At our company, interns get paid. And they do not get us lunch, or coffee. They work shoulder-to-shoulder with our staff, writing and running software, helping market our products, talking to our customers. And I think we’re getting as much — or more — than we’re giving.

A few years ago, Brian came to intern with us. He took a problem that his staff mentor presented to him, and walked away without saying much. A couple days later, he came back with a phenomenal solution for how to run a process over multiple machines, looking for errors or inconsistencies across them. It was an elegant idea, brilliantly executed. I don’t think anybody would argue that Brian deserved compensation.

Internships are a great way for us to “try out” potential employees — an internship is far more informative than a job interview. Brian was not a kid who would have interviewed well. He came in alongside a far more gregarious peer who was certainly smart, and seemed like the guy everyone wanted to work with. Turns out, Brian was the better bet. We would never have known that from an interview alone.

Our former interns are web designers, staff attorneys, and accounting specialists. Interns are an important talent pipeline. We select interns carefully, and we want them to feel great about being here. If they leave an internship feeling exploited, what are the chances that they will come back after they graduate? What are the chances that they are going to suggest our company to their friends at school? Or, as a colleague of mine said when I posed this question: “exploiting the youngest, most eager and most vulnerable does not seem like a long-term winning strategy to me.” Me, either.

if we are not going to pay interns, aren’t we really limiting our intern pool to kids who can afford to work for free? Isn’t that kind of antithetical to the American Dream?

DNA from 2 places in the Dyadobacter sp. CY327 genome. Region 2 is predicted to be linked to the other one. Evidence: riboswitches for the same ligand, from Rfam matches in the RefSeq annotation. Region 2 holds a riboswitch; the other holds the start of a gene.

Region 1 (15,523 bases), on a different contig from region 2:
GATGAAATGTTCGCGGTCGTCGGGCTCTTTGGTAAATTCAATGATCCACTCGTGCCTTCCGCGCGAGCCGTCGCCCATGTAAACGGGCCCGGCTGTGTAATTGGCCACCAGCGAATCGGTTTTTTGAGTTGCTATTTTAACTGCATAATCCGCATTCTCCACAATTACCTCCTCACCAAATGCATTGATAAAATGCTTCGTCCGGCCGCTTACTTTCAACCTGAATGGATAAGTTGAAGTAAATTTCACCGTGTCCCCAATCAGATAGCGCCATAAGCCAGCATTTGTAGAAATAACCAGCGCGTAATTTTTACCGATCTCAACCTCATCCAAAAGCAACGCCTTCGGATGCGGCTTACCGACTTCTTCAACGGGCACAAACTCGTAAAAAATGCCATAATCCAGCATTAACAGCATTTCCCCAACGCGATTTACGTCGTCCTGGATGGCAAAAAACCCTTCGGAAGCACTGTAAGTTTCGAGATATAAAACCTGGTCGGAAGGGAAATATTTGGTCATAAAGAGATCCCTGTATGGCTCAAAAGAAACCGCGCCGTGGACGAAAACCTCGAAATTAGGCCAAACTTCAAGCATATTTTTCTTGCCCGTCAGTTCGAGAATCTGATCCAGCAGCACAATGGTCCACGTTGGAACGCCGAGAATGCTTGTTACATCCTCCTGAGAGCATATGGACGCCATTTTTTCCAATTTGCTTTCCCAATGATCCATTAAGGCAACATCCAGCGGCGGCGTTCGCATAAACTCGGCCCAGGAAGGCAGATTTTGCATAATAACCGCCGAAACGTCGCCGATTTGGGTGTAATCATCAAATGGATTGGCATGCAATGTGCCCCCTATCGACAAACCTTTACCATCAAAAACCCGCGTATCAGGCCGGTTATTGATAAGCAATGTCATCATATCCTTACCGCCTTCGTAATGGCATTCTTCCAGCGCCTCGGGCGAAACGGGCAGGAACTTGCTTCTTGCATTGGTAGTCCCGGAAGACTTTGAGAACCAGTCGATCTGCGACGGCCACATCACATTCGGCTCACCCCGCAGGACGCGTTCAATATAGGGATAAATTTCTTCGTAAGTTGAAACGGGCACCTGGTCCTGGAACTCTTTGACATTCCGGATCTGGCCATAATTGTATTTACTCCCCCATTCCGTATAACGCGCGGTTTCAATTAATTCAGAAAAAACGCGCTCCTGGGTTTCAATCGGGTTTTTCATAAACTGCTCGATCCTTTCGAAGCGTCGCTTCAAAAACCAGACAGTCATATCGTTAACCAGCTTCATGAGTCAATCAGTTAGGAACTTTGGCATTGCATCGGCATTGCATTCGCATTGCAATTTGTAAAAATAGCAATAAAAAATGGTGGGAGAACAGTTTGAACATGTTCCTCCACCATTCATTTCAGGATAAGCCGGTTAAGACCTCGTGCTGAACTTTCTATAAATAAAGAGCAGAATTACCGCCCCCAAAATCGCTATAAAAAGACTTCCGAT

And — as recent lawsuits have made clear — many unpaid internships run afoul of federal regulations. The Labor Department has strict rules about the conditions under which internships at for-profit companies can go unpaid. (In some instances, colleges will not allow students to receive payment and credit for an internship. We have, in fact, had a few interns at Dyn whose schools would not allow them to be paid because they were also earning college credit. But I don’t like it, and I wish colleges and universities would scrap this practice, too.)

There is something else problematic about the unpaid-intern model: if we are not going to pay interns, aren’t we really limiting our intern pool to kids who can afford to work for free? Isn’t that kind of antithetical to the American Dream?

We value the people who work for us as interns. We want them to have a great experience. Having them go broke in the process, or feel exploited, is counterproductive and bad for business.

Unless the economy is going back to the wooden barrel model, it’s time for companies to pay these folks what they deserve.


Related:

Jeremy Hitchcock Cognoscenti contributor
Jeremy Hitchcock is CEO of the global Internet performance company, Dyn. He leads the senior management team by setting the company’s strategic direction and driving the product vision.